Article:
Democrat Rep. Ross Hunter—the state House budget writer—spent some quality time blogging about why the state Legislature would likely extend into a special session—blaming state Senate Republicans, of course—and levy reform yesterday.
Here are Hunter’s main points, followed by much needed reality checks:
- On why budget negotiations between the House and Senate are stalled:
“I think it’s mostly about the different approaches the two sides take to the budget. The House Democrats look at the various categories of spending and make recommendations about what we think the state should invest in, then work back to figure out how much revenue we need based on that. This is a balancing decision, and lots of desired spending doesn’t get done in the budget proposal. The Senate Republicans make a decision that they won’t vote for taxes (except for roads) and try to deal with the huge increase in required K12 spending by cutting everything else and using a lot of one-time gimmicks. This results in many bad outcomes.”
Reality: What Hunter just described—using highly partisan and more than a little exaggerated terms—is the difference between a budget that raises taxes on working families to pay for unsustainable government growth (a spending package) and a budget that strives to live within the state’s means (an actual budget). House Democrats’ budget includes virtually every spending item pushed by their special interest supporters. Perhaps the most notable “omission” is the limitation of the Washington Education Association’s (WEA) class size reduction measure (Initiative 1351) to Kindergarten to 3rd grade… the same proposal made by Republicans. The real reason budget negotiations are stalled is because House Democrats refuse to vote on the new taxes they proposed, tax measures entirely necessary for the spending package.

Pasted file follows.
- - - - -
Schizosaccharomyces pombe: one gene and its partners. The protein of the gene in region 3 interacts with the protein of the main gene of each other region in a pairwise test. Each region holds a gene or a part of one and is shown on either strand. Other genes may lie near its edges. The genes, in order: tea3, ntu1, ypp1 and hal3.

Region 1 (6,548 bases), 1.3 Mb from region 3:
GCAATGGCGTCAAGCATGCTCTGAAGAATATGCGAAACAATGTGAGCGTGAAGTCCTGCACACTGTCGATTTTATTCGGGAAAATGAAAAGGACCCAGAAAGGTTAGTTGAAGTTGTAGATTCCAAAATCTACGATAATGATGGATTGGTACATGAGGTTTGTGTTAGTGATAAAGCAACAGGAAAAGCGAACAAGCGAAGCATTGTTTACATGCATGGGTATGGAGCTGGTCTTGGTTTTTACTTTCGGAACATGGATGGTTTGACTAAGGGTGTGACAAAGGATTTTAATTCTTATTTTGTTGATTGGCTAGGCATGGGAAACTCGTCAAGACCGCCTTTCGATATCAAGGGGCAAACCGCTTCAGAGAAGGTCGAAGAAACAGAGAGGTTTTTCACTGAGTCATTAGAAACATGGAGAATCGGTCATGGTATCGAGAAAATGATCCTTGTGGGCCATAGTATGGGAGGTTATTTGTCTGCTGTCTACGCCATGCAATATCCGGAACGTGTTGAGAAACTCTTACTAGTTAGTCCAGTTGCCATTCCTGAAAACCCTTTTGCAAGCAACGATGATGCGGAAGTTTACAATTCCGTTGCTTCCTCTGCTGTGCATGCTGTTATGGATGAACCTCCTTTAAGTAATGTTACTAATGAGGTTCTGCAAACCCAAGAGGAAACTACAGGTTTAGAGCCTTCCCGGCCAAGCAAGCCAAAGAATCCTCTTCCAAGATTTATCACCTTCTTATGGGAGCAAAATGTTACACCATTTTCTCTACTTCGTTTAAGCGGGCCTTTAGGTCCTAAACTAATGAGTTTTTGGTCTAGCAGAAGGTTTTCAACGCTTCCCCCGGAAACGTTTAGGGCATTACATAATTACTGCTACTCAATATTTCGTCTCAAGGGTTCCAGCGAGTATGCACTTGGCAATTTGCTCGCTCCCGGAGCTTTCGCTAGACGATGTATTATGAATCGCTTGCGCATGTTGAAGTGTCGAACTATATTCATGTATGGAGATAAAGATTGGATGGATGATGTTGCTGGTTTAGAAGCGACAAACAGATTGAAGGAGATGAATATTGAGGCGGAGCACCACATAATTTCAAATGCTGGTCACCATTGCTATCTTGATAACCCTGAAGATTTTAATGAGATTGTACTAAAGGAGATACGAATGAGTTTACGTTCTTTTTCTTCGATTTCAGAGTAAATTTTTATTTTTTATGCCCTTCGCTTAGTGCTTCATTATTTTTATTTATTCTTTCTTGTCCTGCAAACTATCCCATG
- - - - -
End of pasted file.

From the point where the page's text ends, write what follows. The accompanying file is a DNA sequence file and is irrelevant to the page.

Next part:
- On House Democrats’ failure to properly address the second half of the McCleary decision: the unconstitutional use of local levies to fund teacher salaries:
“Four years ago I made a revenue-neutral proposal for a “levy swap” that would have addressed most of the problem. (The proposal is now out of date, but I leave it up because there are a lot of links to it on the web.) This week Sen. Bruce Dammeier, Superintendent of Public Schools Randy Dorn, and several Democratic Senators each made suggestions. I have a detailed proposal I’ve worked out that addresses most of the concerns addressed by each of the other groups as well, but I have not made it public. I will later this week just to have a reference point, but all of our actual proposals don’t actually help resolve the issue.”
Reality: Hunter has a proposal on a rather important piece of legislation, but he is only going to introduce it later this week… the last week before the scheduled closure of the 2015 legislative session (Sunday, April 26th). Ladies and gentleman, one of the many ways Democrats have stalled important action that has led to the necessity of a special session. It will be interesting to see what Hunter has come up with as far as levy reform—Jay Inslee chose to completely ignore the problem when he released his state budget. Senate Republicans released their plans for levy reform last week.